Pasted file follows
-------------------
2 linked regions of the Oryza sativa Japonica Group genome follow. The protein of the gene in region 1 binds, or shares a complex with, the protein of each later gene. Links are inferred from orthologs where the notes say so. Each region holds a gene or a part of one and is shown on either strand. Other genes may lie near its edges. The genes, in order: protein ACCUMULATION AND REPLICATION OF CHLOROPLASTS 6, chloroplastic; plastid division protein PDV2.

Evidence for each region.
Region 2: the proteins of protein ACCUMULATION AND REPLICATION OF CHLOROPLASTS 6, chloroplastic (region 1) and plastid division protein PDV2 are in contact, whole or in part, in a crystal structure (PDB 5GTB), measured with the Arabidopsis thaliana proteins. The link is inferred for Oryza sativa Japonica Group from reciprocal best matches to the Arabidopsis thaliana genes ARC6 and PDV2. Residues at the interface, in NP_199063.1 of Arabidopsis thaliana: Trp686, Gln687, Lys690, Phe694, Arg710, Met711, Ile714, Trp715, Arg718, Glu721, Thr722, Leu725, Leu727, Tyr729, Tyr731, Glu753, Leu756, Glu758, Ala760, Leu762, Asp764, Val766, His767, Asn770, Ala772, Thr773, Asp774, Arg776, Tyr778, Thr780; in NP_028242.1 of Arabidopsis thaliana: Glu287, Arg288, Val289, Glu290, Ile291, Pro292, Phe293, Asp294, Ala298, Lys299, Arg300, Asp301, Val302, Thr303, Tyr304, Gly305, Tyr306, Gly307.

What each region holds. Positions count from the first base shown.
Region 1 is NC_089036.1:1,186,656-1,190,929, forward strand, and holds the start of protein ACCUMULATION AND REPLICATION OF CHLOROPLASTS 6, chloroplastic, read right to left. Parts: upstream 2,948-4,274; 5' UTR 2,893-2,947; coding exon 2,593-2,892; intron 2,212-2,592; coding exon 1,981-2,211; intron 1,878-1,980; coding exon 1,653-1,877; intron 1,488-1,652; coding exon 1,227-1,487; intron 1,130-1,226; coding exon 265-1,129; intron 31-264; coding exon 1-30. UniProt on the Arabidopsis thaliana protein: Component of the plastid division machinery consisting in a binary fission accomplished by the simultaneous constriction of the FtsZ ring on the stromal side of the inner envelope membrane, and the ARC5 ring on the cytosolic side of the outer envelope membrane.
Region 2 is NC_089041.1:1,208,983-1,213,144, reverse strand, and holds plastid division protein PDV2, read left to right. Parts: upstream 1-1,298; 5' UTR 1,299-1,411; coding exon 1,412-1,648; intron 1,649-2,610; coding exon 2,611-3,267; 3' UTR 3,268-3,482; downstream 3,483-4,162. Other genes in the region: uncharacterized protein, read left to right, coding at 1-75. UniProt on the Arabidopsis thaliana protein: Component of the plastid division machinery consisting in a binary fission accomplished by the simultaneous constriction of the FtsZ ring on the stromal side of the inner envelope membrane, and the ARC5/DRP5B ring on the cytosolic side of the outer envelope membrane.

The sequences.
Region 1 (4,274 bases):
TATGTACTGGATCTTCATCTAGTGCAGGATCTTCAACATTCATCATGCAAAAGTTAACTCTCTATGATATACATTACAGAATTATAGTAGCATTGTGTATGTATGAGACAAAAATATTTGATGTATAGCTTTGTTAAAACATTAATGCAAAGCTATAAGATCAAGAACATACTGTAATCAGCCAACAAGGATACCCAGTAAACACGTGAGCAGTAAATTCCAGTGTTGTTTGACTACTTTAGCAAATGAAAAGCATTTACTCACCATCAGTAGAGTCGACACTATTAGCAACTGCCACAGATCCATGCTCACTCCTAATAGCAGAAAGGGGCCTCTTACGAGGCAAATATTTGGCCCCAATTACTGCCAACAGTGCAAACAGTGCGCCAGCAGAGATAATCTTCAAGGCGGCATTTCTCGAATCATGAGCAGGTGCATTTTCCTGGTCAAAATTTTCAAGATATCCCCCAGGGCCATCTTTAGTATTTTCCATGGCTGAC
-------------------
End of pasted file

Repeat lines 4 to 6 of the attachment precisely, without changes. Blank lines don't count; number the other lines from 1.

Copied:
What each region holds. Positions count from the first base shown.
Region 1 is NC_089036.1:1,186,656-1,190,929, forward strand, and holds the start of protein ACCUMULATION AND REPLICATION OF CHLOROPLASTS 6, chloroplastic, read right to left. Parts: upstream 2,948-4,274; 5' UTR 2,893-2,947; coding exon 2,593-2,892; intron 2,212-2,592; coding exon 1,981-2,211; intron 1,878-1,980; coding exon 1,653-1,877; intron 1,488-1,652; coding exon 1,227-1,487; intron 1,130-1,226; coding exon 265-1,129; intron 31-264; coding exon 1-30. UniProt on the Arabidopsis thaliana protein: Component of the plastid division machinery consisting in a binary fission accomplished by the simultaneous constriction of the FtsZ ring on the stromal side of the inner envelope membrane, and the ARC5 ring on the cytosolic side of the outer envelope membrane.
Region 2 is NC_089041.1:1,208,983-1,213,144, reverse strand, and holds plastid division protein PDV2, read left to right. Parts: upstream 1-1,298; 5' UTR 1,299-1,411; coding exon 1,412-1,648; intron 1,649-2,610; coding exon 2,611-3,267; 3' UTR 3,268-3,482; downstream 3,483-4,162. Other genes in the region: uncharacterized protein, read left to right, coding at 1-75. UniProt on the Arabidopsis thaliana protein: Component of the plastid division machinery consisting in a binary fission accomplished by the simultaneous constriction of the FtsZ ring on the stromal side of the inner envelope membrane, and the ARC5/DRP5B ring on the cytosolic side of the outer envelope membrane.